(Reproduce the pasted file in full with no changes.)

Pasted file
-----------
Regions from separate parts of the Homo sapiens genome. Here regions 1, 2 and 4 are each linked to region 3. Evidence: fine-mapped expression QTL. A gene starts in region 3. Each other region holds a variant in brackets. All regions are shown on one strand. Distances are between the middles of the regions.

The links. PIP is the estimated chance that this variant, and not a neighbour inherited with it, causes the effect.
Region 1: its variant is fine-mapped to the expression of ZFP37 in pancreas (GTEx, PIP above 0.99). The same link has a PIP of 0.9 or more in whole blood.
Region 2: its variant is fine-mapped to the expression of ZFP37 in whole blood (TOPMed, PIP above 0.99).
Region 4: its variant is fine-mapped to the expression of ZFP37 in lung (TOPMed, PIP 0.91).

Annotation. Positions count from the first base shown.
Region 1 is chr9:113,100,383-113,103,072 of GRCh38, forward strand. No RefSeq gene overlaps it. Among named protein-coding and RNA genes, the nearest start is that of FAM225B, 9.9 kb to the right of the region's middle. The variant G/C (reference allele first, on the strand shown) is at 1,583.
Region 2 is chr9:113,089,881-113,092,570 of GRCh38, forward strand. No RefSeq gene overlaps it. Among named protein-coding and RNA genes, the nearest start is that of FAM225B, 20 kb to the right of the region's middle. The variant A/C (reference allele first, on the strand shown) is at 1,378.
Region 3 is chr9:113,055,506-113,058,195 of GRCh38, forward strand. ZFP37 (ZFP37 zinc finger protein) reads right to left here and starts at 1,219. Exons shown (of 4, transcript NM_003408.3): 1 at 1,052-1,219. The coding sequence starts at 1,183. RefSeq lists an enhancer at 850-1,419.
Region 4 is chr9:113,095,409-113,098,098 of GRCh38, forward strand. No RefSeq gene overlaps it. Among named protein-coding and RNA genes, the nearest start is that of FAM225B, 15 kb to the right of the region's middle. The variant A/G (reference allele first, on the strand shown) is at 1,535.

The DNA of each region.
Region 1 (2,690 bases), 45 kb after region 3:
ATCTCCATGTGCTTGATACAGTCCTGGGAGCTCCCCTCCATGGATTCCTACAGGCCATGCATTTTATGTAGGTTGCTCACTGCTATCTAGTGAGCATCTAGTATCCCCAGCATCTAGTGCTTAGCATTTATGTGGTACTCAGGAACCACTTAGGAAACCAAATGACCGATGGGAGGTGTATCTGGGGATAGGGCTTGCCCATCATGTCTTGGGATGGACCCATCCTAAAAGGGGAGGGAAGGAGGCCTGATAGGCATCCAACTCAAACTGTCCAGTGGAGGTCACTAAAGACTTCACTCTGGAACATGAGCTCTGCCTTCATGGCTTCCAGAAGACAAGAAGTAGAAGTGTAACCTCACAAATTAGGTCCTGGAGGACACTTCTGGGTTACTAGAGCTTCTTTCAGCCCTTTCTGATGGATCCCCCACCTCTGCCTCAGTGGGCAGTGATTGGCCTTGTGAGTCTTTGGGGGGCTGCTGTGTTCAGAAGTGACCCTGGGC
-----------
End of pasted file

Regions from separate parts of the Homo sapiens genome. Here regions 1, 2 and 4 are each linked to region 3. Evidence: fine-mapped expression QTL. A gene starts in region 3. Each other region holds a variant in brackets. All regions are shown on one strand. Distances are between the middles of the regions.

The links. PIP is the estimated chance that this variant, and not a neighbour inherited with it, causes the effect.
Region 1: its variant is fine-mapped to the expression of ZFP37 in pancreas (GTEx, PIP above 0.99). The same link has a PIP of 0.9 or more in whole blood.
Region 2: its variant is fine-mapped to the expression of ZFP37 in whole blood (TOPMed, PIP above 0.99).
Region 4: its variant is fine-mapped to the expression of ZFP37 in lung (TOPMed, PIP 0.91).

Annotation. Positions count from the first base shown.
Region 1 is chr9:113,100,383-113,103,072 of GRCh38, forward strand. No RefSeq gene overlaps it. Among named protein-coding and RNA genes, the nearest start is that of FAM225B, 9.9 kb to the right of the region's middle. The variant G/C (reference allele first, on the strand shown) is at 1,583.
Region 2 is chr9:113,089,881-113,092,570 of GRCh38, forward strand. No RefSeq gene overlaps it. Among named protein-coding and RNA genes, the nearest start is that of FAM225B, 20 kb to the right of the region's middle. The variant A/C (reference allele first, on the strand shown) is at 1,378.
Region 3 is chr9:113,055,506-113,058,195 of GRCh38, forward strand. ZFP37 (ZFP37 zinc finger protein) reads right to left here and starts at 1,219. Exons shown (of 4, transcript NM_003408.3): 1 at 1,052-1,219. The coding sequence starts at 1,183. RefSeq lists an enhancer at 850-1,419.
Region 4 is chr9:113,095,409-113,098,098 of GRCh38, forward strand. No RefSeq gene overlaps it. Among named protein-coding and RNA genes, the nearest start is that of FAM225B, 15 kb to the right of the region's middle. The variant A/G (reference allele first, on the strand shown) is at 1,535.

The DNA of each region.
Region 1 (2,690 bases), 45 kb after region 3:
ATCTCCATGTGCTTGATACAGTCCTGGGAGCTCCCCTCCATGGATTCCTACAGGCCATGCATTTTATGTAGGTTGCTCACTGCTATCTAGTGAGCATCTAGTATCCCCAGCATCTAGTGCTTAGCATTTATGTGGTACTCAGGAACCACTTAGGAAACCAAATGACCGATGGGAGGTGTATCTGGGGATAGGGCTTGCCCATCATGTCTTGGGATGGACCCATCCTAAAAGGGGAGGGAAGGAGGCCTGATAGGCATCCAACTCAAACTGTCCAGTGGAGGTCACTAAAGACTTCACTCTGGAACATGAGCTCTGCCTTCATGGCTTCCAGAAGACAAGAAGTAGAAGTGTAACCTCACAAATTAGGTCCTGGAGGACACTTCTGGGTTACTAGAGCTTCTTTCAGCCCTTTCTGATGGATCCCCCACCTCTGCCTCAGTGGGCAGTGATTGGCCTTGTGAGTCTTTGGGGGGCTGCTGTGTTCAGAAGTGACCCTGGGC